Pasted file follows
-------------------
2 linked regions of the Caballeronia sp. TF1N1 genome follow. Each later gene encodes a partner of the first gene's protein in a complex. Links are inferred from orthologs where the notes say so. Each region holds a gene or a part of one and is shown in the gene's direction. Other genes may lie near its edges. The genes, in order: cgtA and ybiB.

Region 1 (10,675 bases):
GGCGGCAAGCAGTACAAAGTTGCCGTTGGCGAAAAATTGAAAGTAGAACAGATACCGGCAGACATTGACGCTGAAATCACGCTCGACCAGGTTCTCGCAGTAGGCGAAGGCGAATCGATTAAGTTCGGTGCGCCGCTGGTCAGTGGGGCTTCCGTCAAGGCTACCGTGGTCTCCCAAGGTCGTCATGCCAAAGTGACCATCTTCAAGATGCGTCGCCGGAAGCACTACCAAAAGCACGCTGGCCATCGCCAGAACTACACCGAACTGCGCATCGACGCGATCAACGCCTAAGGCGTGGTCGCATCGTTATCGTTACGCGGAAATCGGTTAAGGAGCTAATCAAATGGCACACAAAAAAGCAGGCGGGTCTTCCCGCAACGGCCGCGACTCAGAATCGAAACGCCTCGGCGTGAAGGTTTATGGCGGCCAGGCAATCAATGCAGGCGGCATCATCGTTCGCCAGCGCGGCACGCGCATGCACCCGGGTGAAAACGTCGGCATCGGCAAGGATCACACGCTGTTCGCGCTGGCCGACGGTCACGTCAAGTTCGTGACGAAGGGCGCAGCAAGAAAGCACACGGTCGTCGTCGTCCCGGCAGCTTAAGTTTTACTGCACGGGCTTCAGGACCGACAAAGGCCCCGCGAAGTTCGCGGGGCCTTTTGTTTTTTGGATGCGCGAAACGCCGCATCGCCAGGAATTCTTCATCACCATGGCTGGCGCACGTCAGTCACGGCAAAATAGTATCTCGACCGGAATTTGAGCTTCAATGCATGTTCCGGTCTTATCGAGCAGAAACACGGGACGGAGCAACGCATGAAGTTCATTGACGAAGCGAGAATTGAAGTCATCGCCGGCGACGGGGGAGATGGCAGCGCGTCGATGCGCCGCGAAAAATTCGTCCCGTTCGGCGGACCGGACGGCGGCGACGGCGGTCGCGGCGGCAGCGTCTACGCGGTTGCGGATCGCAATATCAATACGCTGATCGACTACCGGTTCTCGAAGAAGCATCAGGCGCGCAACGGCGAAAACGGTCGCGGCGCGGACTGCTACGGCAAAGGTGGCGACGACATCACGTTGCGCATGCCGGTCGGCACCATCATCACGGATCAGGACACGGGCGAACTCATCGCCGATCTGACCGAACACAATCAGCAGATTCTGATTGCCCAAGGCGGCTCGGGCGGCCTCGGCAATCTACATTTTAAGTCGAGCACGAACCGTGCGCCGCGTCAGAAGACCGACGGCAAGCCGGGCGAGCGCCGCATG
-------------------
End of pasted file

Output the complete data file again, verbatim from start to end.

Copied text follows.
2 linked regions of the Caballeronia sp. TF1N1 genome follow. Each later gene encodes a partner of the first gene's protein in a complex. Links are inferred from orthologs where the notes say so. Each region holds a gene or a part of one and is shown in the gene's direction. Other genes may lie near its edges. The genes, in order: cgtA and ybiB.

Region 1 (10,675 bases):
GGCGGCAAGCAGTACAAAGTTGCCGTTGGCGAAAAATTGAAAGTAGAACAGATACCGGCAGACATTGACGCTGAAATCACGCTCGACCAGGTTCTCGCAGTAGGCGAAGGCGAATCGATTAAGTTCGGTGCGCCGCTGGTCAGTGGGGCTTCCGTCAAGGCTACCGTGGTCTCCCAAGGTCGTCATGCCAAAGTGACCATCTTCAAGATGCGTCGCCGGAAGCACTACCAAAAGCACGCTGGCCATCGCCAGAACTACACCGAACTGCGCATCGACGCGATCAACGCCTAAGGCGTGGTCGCATCGTTATCGTTACGCGGAAATCGGTTAAGGAGCTAATCAAATGGCACACAAAAAAGCAGGCGGGTCTTCCCGCAACGGCCGCGACTCAGAATCGAAACGCCTCGGCGTGAAGGTTTATGGCGGCCAGGCAATCAATGCAGGCGGCATCATCGTTCGCCAGCGCGGCACGCGCATGCACCCGGGTGAAAACGTCGGCATCGGCAAGGATCACACGCTGTTCGCGCTGGCCGACGGTCACGTCAAGTTCGTGACGAAGGGCGCAGCAAGAAAGCACACGGTCGTCGTCGTCCCGGCAGCTTAAGTTTTACTGCACGGGCTTCAGGACCGACAAAGGCCCCGCGAAGTTCGCGGGGCCTTTTGTTTTTTGGATGCGCGAAACGCCGCATCGCCAGGAATTCTTCATCACCATGGCTGGCGCACGTCAGTCACGGCAAAATAGTATCTCGACCGGAATTTGAGCTTCAATGCATGTTCCGGTCTTATCGAGCAGAAACACGGGACGGAGCAACGCATGAAGTTCATTGACGAAGCGAGAATTGAAGTCATCGCCGGCGACGGGGGAGATGGCAGCGCGTCGATGCGCCGCGAAAAATTCGTCCCGTTCGGCGGACCGGACGGCGGCGACGGCGGTCGCGGCGGCAGCGTCTACGCGGTTGCGGATCGCAATATCAATACGCTGATCGACTACCGGTTCTCGAAGAAGCATCAGGCGCGCAACGGCGAAAACGGTCGCGGCGCGGACTGCTACGGCAAAGGTGGCGACGACATCACGTTGCGCATGCCGGTCGGCACCATCATCACGGATCAGGACACGGGCGAACTCATCGCCGATCTGACCGAACACAATCAGCAGATTCTGATTGCCCAAGGCGGCTCGGGCGGCCTCGGCAATCTACATTTTAAGTCGAGCACGAACCGTGCGCCGCGTCAGAAGACCGACGGCAAGCCGGGCGAGCGCCGCATG